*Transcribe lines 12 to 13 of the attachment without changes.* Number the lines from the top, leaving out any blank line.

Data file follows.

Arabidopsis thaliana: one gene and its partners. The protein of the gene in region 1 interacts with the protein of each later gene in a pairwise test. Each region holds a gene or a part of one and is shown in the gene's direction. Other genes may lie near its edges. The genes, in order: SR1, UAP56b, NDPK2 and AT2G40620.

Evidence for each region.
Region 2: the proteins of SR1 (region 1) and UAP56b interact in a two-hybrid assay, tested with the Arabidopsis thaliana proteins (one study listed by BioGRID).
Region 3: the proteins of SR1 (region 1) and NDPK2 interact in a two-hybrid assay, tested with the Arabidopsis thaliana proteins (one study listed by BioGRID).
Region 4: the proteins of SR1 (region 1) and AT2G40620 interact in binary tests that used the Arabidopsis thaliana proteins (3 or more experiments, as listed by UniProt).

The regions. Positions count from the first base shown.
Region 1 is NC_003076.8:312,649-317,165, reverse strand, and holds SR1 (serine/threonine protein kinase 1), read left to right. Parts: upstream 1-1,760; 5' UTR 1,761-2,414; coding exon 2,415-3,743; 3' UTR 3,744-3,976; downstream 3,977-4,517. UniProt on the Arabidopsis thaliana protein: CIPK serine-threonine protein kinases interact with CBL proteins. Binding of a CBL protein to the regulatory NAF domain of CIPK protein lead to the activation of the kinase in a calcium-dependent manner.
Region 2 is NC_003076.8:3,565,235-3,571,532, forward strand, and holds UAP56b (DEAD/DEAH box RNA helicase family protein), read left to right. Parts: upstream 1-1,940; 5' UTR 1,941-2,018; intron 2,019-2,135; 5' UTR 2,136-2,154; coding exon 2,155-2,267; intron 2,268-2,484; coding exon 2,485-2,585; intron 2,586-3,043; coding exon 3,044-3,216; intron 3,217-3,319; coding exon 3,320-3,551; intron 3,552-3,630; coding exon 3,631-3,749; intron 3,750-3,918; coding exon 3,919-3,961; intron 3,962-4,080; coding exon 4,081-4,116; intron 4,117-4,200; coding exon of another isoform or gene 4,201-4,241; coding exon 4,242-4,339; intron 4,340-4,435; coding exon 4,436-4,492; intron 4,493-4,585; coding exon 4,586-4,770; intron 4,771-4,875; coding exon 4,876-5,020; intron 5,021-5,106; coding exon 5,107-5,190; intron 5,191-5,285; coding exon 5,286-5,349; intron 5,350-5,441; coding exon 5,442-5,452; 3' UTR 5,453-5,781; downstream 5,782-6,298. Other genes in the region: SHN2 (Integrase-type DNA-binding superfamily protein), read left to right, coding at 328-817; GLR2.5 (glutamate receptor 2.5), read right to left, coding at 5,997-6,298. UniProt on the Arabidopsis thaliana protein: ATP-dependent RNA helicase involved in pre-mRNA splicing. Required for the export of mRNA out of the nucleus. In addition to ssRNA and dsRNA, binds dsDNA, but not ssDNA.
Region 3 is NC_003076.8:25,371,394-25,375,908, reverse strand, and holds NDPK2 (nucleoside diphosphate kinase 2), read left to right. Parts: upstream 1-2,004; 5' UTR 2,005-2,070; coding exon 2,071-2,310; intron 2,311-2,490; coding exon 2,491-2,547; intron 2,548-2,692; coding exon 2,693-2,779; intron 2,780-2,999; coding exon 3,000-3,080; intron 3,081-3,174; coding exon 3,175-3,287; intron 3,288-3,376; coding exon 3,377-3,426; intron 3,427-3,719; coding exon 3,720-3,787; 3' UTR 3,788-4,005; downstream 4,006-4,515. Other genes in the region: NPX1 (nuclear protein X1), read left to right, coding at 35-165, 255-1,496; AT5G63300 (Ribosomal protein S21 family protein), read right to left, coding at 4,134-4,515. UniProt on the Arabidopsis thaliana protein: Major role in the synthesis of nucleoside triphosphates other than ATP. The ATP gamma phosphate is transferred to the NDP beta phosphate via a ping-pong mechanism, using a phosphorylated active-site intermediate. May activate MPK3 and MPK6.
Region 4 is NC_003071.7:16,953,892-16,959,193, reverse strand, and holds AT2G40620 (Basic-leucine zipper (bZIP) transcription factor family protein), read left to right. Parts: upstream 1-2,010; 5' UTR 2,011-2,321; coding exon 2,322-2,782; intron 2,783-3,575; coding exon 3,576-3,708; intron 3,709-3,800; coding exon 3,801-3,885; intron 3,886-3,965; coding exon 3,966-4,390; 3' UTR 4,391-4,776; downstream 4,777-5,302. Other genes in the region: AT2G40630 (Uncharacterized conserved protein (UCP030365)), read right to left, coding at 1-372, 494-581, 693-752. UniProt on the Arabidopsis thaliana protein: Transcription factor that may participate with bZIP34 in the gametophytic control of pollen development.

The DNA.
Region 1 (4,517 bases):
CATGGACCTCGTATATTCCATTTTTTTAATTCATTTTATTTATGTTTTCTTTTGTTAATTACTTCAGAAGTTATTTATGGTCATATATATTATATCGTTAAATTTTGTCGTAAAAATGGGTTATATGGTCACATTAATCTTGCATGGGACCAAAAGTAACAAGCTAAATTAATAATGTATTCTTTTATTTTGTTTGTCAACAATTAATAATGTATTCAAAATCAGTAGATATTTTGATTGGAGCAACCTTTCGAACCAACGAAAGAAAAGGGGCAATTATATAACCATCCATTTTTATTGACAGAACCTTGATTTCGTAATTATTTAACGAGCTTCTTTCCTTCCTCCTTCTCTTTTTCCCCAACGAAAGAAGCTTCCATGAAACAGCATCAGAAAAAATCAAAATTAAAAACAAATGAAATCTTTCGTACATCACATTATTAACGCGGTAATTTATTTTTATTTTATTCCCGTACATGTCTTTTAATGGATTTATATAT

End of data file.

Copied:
Region 1 (4,517 bases):
CATGGACCTCGTATATTCCATTTTTTTAATTCATTTTATTTATGTTTTCTTTTGTTAATTACTTCAGAAGTTATTTATGGTCATATATATTATATCGTTAAATTTTGTCGTAAAAATGGGTTATATGGTCACATTAATCTTGCATGGGACCAAAAGTAACAAGCTAAATTAATAATGTATTCTTTTATTTTGTTTGTCAACAATTAATAATGTATTCAAAATCAGTAGATATTTTGATTGGAGCAACCTTTCGAACCAACGAAAGAAAAGGGGCAATTATATAACCATCCATTTTTATTGACAGAACCTTGATTTCGTAATTATTTAACGAGCTTCTTTCCTTCCTCCTTCTCTTTTTCCCCAACGAAAGAAGCTTCCATGAAACAGCATCAGAAAAAATCAAAATTAAAAACAAATGAAATCTTTCGTACATCACATTATTAACGCGGTAATTTATTTTTATTTTATTCCCGTACATGTCTTTTAATGGATTTATATAT